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New App to Reduce Compliance Risk

A San Francisco-based company is about to release an application that allows financial advisors to keep their personal and professional text messages separate, and warns of compliance risks.
Hearsay Social Inc.’s Hearsay Messages will allow financial professionals to, among other functions, use two distinct phone numbers on one device.
“We have heard and seen over the past few years that people are no longer willing to carry two devices,” says Meagan Hency, director of product marketing at Hearsay Social. “[Advisors] need technology to be able to provide the same supervision and archive functionality from their personal devices.”
In addition to a traditional archiving mechanism for storing messages, Hearsay Messages will provide advisors with access to two phone numbers, so they can keep their personal and professional communications separate — but on one smartphone. The company will work with service carriers and other third-party partners, Hency says, to generate and manage those additional phone numbers.

This type of feature will make advisors more comfortable in providing their companies access to their mobile messages, Hency says.
“If you’re taking pictures of your kids … on a work phone device, companies would automatically keep all of those records,” she says. “We all want to have separation of those two things.”
Hearsay Messages also provides features that can help ensure advisors’ digital communications with clients and prospects remain compliant. The app will enable compliance departments to scan advisors’ text messages to determine whether they are appropriate and adhere to company policy and securities regulations. Firms can choose how rigorously they want to monitor advisors’ messages.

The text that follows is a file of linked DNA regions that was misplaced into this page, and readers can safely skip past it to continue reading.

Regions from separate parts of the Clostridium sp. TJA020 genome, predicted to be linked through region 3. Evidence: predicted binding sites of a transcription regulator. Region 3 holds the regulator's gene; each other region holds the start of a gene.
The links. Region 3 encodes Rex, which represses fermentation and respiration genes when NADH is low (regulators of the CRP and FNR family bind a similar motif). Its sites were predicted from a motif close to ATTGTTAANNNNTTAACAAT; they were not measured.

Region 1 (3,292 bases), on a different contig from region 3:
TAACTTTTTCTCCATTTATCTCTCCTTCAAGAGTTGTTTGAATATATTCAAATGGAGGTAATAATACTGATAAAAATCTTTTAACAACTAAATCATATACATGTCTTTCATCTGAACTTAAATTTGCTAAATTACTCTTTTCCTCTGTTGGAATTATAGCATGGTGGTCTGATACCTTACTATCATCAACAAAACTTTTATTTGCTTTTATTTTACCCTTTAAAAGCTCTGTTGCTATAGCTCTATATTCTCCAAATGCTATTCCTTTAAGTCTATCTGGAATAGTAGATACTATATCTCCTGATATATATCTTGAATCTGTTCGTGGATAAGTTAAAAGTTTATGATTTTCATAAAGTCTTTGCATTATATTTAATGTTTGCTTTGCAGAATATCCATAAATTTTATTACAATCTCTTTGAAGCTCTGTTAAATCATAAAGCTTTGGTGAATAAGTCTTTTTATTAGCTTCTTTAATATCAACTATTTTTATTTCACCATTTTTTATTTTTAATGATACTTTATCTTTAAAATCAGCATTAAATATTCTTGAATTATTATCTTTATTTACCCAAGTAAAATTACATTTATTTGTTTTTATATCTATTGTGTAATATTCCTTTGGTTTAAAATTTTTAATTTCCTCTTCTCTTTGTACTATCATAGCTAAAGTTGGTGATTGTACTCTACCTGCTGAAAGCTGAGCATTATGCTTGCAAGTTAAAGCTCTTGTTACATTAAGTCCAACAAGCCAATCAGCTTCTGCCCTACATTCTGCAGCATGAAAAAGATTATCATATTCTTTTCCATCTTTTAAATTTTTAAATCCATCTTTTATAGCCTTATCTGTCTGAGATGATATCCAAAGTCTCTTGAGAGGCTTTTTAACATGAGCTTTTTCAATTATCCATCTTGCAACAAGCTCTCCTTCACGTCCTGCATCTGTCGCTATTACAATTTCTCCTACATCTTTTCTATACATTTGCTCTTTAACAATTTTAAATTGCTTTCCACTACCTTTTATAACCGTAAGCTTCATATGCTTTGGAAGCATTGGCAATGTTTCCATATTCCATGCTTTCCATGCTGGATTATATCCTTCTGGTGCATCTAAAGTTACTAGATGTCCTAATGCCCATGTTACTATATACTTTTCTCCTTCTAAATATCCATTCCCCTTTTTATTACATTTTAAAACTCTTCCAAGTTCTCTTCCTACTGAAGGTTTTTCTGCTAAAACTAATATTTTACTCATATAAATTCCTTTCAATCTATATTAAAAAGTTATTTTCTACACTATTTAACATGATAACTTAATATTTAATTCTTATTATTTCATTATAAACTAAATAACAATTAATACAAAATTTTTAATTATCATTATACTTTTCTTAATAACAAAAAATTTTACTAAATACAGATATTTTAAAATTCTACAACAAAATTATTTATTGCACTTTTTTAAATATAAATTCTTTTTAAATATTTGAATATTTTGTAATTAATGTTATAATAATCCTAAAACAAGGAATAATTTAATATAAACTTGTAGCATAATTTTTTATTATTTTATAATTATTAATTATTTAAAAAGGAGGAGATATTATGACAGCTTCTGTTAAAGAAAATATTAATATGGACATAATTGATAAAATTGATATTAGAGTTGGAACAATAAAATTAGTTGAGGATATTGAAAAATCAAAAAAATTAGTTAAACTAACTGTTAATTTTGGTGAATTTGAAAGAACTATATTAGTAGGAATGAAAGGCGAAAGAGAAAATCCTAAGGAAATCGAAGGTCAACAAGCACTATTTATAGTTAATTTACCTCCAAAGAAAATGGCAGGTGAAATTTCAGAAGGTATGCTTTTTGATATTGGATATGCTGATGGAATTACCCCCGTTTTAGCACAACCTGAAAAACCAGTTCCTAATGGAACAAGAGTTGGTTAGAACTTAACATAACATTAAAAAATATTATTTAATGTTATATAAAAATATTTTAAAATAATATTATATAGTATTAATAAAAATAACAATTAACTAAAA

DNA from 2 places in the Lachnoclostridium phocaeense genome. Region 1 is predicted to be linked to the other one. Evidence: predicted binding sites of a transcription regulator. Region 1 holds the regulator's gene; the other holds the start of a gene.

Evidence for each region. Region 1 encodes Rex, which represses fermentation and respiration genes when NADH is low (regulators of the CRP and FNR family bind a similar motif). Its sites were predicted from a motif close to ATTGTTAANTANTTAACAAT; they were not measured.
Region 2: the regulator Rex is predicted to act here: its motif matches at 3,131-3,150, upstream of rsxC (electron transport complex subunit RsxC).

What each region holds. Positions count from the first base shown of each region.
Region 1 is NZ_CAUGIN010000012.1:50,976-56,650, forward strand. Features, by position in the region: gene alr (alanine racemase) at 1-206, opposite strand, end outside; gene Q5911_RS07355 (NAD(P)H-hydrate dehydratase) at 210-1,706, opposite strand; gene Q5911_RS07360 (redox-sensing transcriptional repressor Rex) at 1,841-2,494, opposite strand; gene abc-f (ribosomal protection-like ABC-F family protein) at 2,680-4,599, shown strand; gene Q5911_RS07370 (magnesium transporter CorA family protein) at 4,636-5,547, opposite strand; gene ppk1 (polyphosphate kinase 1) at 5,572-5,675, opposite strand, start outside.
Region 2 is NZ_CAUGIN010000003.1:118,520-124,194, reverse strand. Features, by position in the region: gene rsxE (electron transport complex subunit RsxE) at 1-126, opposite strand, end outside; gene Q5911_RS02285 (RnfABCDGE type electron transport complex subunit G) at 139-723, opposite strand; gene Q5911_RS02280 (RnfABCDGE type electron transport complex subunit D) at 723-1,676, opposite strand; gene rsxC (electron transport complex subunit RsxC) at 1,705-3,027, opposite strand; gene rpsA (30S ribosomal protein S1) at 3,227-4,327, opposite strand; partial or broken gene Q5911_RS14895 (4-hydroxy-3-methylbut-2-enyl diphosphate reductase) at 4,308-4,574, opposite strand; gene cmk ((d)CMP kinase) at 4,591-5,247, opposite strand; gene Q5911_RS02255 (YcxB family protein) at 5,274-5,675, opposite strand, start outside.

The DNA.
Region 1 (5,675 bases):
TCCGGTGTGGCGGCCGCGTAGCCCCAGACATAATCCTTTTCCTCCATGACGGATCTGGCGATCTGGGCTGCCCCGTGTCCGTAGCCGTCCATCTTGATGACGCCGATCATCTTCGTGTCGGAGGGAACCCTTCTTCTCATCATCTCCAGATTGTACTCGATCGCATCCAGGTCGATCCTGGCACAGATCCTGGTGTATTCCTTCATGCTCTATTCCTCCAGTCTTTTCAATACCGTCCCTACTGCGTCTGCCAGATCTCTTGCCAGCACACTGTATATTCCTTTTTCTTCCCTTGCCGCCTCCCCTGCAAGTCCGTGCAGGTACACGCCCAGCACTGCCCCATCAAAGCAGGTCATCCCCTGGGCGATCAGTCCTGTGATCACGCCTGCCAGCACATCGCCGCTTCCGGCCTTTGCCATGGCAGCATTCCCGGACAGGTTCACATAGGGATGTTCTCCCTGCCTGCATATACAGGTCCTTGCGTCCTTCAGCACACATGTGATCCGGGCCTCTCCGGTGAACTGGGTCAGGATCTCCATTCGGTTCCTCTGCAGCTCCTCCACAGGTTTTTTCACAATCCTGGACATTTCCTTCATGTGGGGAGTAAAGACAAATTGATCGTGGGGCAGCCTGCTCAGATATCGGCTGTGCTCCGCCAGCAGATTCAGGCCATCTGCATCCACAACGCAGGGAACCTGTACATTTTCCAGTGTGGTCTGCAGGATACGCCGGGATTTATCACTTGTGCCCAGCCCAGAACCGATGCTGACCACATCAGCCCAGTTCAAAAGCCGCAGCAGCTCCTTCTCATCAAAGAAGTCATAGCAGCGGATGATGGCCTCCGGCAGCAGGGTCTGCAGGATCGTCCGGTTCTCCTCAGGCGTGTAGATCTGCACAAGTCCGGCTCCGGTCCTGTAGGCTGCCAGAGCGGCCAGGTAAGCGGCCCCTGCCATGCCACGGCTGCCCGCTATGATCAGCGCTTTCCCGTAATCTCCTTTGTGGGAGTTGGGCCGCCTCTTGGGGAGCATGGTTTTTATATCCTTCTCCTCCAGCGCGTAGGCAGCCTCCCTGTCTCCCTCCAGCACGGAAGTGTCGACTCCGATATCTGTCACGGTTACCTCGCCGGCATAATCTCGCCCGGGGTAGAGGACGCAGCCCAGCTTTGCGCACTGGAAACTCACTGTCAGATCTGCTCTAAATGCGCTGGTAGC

For example, a compliance department might choose to scan every text message sent by an advisor before it is sent. The message would be reviewed for certain indicators, such as specific terms, photos or website links. If the message is deemed compliant, it can then be sent to the client or prospect.
Alternatively, the compliance department could scan the message and, should anything trigger a warning, the advisor would see an alert box pop up on his or her phone, asking for confirmation that the message meets the company’s policies. The advisor has the opportunity to review and change the message before sending it.
While Hearsay Message reduces the risk of compliance errors, Hency says, firms should still be educating their advisors on the appropriate ways to communicate with clients and prospects electronically.
Hersay Social offers a multi-channel technological platform that includes capabilities that help advisors update their websites and social-media and produce email campaigns in a compliant manner.
Hearsay Messages will be released to Hearsay clients in Canada and the U.S. in the next few week, Hency says.

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